Wait... why in the hell did I have to set up a network sniffer? How many parents even know what a network sniffer is? Well, funny thing- Safe Eyes only seems to understand traditional browser traffic. It doesn't quite know what to make of the proprietary protocols that games tend to use, so it just quietly blocks them. Problem is, it doesn't record which sites it's blocking when this happens like it would if you attempted to browse to a blocked website in Firefox. And there's no way to whitelist at the application level; in other words, you can't tell Safe Eyes "never block traffic from this program." (You might find a couple of technical articles explaining that this is possible, but those articles are wrong. You can only block applications in Safe Eyes, not allow them.)

Unfortunately, online games are dynamic; they can add new servers and change content providers and file hosts in the background any time you log in. Every couple of weeks one or more of the kids' games would break again, and I'd have to set up the sniffer and figure out which new sites we needed to add to the whitelist.

But there was another problem! Since Safe Eyes doesn't "get" online games, if a kid played a game for more than 15 minutes, Safe Eyes would mistakenly assume that no one was using the Internet and quietly log out, blocking ALL Internet access on that PC. This is not a documented feature, and there is no way to keep Safe Eyes from doing it. (Actually, I wrote a little program that randomly connects to various web sites in the background to trick Safe Eyes into thinking someone was using the Internet. Again, how many other parents would be able to do this, and why should they have to anyway?) It really screws up games, too; my son would just spontaneously lose his connection in the middle of a quest, and have to quit his game, sign back in to Safe Eyes, and log in to the game again, typically losing progress in the process.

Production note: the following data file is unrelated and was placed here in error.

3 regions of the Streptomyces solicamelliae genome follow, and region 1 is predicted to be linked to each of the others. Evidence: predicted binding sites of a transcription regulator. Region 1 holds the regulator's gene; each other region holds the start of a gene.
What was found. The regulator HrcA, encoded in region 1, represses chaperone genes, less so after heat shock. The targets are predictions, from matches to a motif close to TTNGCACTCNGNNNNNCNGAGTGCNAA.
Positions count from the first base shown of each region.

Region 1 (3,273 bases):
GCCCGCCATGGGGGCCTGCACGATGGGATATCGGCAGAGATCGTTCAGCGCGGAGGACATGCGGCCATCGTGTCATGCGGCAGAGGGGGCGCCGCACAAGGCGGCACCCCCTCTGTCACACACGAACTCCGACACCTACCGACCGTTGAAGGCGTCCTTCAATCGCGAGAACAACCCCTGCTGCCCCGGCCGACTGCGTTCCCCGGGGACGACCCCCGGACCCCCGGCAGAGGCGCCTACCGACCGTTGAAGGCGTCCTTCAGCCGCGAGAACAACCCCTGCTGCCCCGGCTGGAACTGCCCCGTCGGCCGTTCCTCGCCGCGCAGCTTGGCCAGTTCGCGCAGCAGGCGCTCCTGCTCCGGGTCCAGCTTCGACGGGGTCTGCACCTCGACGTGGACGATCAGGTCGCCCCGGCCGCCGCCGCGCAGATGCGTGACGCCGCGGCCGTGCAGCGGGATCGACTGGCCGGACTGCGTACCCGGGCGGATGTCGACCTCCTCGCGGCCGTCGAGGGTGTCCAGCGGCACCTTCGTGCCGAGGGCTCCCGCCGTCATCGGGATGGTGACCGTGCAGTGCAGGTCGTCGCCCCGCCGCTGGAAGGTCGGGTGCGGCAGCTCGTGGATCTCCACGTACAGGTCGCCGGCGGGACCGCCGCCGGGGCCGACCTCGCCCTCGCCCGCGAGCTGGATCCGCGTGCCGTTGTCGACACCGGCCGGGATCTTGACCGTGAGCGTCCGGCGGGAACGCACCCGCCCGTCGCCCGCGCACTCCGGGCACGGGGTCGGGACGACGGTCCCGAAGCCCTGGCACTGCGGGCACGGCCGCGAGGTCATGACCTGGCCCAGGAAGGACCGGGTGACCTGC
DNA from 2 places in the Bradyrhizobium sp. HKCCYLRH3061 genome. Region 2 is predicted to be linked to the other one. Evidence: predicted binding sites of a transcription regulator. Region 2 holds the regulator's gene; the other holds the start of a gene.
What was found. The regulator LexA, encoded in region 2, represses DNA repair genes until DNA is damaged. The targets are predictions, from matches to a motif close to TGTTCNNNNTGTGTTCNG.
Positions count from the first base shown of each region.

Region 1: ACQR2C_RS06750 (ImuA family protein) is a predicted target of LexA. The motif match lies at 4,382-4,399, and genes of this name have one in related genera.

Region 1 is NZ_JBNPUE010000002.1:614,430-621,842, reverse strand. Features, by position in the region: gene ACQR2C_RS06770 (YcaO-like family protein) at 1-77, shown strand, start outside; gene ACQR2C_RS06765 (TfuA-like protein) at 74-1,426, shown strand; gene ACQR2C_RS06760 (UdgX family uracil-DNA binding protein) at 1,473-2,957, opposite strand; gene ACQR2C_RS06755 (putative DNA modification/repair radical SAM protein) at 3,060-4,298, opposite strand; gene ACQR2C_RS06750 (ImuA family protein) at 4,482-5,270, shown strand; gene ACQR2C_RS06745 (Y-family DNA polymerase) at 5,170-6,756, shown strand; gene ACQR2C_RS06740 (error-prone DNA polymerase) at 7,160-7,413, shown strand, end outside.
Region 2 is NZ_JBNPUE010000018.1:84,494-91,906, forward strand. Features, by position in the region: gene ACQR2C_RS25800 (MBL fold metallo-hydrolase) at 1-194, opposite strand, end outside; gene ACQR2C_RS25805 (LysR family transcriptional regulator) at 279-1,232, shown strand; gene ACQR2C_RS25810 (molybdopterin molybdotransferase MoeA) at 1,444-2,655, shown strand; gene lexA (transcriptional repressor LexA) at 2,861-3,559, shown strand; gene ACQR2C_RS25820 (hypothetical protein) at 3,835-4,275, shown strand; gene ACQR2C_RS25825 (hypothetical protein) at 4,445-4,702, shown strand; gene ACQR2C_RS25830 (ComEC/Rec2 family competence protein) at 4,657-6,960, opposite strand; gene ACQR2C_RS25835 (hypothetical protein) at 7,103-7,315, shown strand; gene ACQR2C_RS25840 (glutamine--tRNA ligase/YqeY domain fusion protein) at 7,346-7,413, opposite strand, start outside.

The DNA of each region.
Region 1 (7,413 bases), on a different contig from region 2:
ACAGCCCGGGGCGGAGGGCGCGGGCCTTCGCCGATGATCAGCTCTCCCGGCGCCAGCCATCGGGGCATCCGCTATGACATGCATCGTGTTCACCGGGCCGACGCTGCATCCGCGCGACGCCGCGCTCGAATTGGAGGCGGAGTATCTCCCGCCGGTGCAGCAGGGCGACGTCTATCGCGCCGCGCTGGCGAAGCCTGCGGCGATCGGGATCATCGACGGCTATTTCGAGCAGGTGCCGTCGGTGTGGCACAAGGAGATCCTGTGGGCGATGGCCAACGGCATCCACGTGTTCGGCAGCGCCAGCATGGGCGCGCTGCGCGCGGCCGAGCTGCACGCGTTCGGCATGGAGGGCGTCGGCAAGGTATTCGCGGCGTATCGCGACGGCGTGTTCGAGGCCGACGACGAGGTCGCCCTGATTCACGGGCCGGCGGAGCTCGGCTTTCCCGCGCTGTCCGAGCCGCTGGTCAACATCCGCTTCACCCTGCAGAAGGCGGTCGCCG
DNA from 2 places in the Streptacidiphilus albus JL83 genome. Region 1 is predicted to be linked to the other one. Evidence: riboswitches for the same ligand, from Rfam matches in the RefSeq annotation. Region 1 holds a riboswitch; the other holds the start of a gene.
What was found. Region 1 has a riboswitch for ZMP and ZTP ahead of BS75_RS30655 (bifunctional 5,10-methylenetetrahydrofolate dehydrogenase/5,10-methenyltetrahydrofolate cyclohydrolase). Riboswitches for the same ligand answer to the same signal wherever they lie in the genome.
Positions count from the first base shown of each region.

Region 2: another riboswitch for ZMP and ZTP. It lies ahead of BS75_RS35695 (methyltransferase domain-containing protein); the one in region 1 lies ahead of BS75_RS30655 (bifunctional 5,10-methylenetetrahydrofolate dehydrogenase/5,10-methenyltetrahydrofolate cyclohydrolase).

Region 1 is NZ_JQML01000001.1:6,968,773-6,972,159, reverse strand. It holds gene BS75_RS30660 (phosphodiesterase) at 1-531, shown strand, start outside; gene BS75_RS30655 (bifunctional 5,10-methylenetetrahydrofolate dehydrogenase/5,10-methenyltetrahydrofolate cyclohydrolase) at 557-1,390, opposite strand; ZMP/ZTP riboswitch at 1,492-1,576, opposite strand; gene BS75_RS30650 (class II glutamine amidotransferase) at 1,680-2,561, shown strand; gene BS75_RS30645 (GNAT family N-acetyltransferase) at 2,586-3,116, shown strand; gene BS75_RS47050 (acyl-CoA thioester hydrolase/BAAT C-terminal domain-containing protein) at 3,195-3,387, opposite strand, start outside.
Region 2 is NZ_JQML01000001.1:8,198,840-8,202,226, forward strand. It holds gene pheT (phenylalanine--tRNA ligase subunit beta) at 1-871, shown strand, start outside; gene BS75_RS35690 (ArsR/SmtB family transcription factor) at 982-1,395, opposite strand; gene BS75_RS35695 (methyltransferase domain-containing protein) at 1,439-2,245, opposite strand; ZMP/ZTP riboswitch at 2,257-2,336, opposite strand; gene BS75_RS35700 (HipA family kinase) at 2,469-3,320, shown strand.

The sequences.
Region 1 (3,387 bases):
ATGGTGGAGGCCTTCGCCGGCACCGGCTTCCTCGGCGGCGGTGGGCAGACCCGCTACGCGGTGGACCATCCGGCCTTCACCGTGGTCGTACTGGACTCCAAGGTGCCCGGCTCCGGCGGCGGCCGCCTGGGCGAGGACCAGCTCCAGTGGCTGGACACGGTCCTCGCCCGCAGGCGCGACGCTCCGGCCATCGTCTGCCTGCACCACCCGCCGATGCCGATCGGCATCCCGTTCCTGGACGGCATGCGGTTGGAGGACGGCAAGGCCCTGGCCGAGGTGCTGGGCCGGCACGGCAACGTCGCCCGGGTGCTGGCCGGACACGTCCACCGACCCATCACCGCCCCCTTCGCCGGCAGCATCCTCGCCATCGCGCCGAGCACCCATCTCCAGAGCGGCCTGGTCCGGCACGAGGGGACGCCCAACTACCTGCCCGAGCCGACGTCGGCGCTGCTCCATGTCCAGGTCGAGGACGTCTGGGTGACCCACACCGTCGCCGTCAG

Oh, their support sucks too. Email support never wrote back to me the two times I contacted them, their overseas phone rep had zero idea what he was talking about, and there is no forum for customers to help each other.

What we bought instead
NetNanny does everything Safe Eyes does, in addition to allowing you to explicitly whitelist applications. All of the kids' games simply work. It also doesn't time out in the middle of gameplay. I had a problem the first time I installed it on one of the computers (it accidentally blocked all Internet access!), but I cleaned up the system and managed to get it to work right on the second install. Their web site is pretty dodgy (even moreso now, after a recent redesign), but the product mostly works. I'm trying to figure out a problem that seems to prevent my son from running a Minecraft server accessible only on our local network, but that's a low-priority issue. There is (or at least was?) an official support forum, but I'm having trouble getting to it on their new site. I'm watching you, NetNanny. Don't let me down!